How to Organize your Time

“You don’t always get equal pay or equal treatment, but time comes to us all in equal amounts.” Those are the words of Charles E. Hummel, the late author and historian whose classic essay, Tyranny of the Urgent, has spawned the multi-billion dollar self-organization industry.

Hummel wrote his essay almost fifty years ago. Since then, contemporary authors have been making big bucks from reworking material from Hummel’s writings for their books about “how to get organized,” “how to organize your time,” and “getting things done,” among others.

Hummel’s philosophy about how to get things done is easily understood:  “Everyone has all the time there is—twenty-four hours a day. It’s the choice we make about how to use that time.” So the secret is to get organized in the time we have.

Hummel advises you to make the hours count for what you think is important today, this week, or this month. To paraphrase an example given by the author—make-believe you’re clutching a fistful of cash that’s the exact amount you need to purchase a frying pan. You wouldn’t waste that money by grabbing point of purchase items on the way to the checkout counter. That’s because you wouldn’t be able to pay for the cooking utensil you came for and would wind up in the frying pan yourself. “So why not be equally artful with your time,” asks Hummel?

Your response might be that there are never enough hours during the day to get all your stuff done. Hummel answers your objection by stating even if you had more time to do things, you’d still be as frustrated as you are today because of Parkinson’s principle—“work expands so as to fill the time available for its completion.”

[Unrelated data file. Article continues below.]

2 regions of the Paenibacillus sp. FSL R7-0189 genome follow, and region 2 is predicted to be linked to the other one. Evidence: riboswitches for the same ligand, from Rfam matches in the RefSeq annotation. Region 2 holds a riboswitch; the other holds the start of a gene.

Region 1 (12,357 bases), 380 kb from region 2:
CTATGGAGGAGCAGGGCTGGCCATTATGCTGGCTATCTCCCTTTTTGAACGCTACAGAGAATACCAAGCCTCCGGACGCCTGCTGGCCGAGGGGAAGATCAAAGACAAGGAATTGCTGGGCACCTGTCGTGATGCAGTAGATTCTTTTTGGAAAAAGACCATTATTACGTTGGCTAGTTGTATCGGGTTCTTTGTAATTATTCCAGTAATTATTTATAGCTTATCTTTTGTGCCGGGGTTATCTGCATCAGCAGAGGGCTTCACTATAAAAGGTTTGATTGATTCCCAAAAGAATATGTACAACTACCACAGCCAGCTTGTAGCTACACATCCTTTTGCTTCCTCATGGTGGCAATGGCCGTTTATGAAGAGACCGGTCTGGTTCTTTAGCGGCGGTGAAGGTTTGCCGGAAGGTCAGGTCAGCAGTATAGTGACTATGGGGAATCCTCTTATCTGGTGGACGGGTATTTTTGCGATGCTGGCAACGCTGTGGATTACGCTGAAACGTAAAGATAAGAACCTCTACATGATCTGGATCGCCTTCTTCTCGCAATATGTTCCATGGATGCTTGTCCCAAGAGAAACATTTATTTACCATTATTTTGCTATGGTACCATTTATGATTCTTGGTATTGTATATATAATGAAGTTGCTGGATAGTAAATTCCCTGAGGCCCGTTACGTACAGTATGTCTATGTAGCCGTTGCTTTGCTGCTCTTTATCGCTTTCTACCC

The dilemma is much more than a shortage of time. “It is basically a problem of priorities,” says Hummel, whose first principle for how to organize your time is to decide what’s important.

Hummel’s suggestions for deciding what’s important, along with my coaching on how to implement his advice, will be covered in the next post Your Career Service. Stay tuned.

I’ve devoted an entire chapter, “Tips on Organizing your Job Hunt,” in my book, Your One-Minute Job Finding Coach.

Copyright ©2015 by Ransom (Randy) Place

About the Author

RANDY PLACE IS A JOB-FINDING and executive coach, writer on career topics, broadcaster, and host of For twenty-three years, he helped thousands of employees who had been let go from JPMorgan Chase find jobs. And he coached executives at CBS Television, Pitney Bowes, and major outplacement firms in New York on job-finding techniques, communications skills, and selling strategies. An accomplished seminar leader and speaker, Randy has designed and presented workshops on interviewing, telephoning techniques, job-search writing, and sales training nationwide. Randy's groundbreaking nationally syndicated radio series, Your Career Service, has been heard on over two hundred radio stations across the United States. And his articles on career topics have appeared in the Wall Street Journal's National Business Employment Weekly. A former broadcast journalist in New York, he has also been a commercial spokesperson for an array of national and regional advertisers. In addition, Randy was a sales executive at NBC Radio and the New York City sales manager for syndication at Wolper Productions. He holds a Bachelor's in Sociology and Broadcasting from Syracuse University, and a Master's in Journalism from New York University.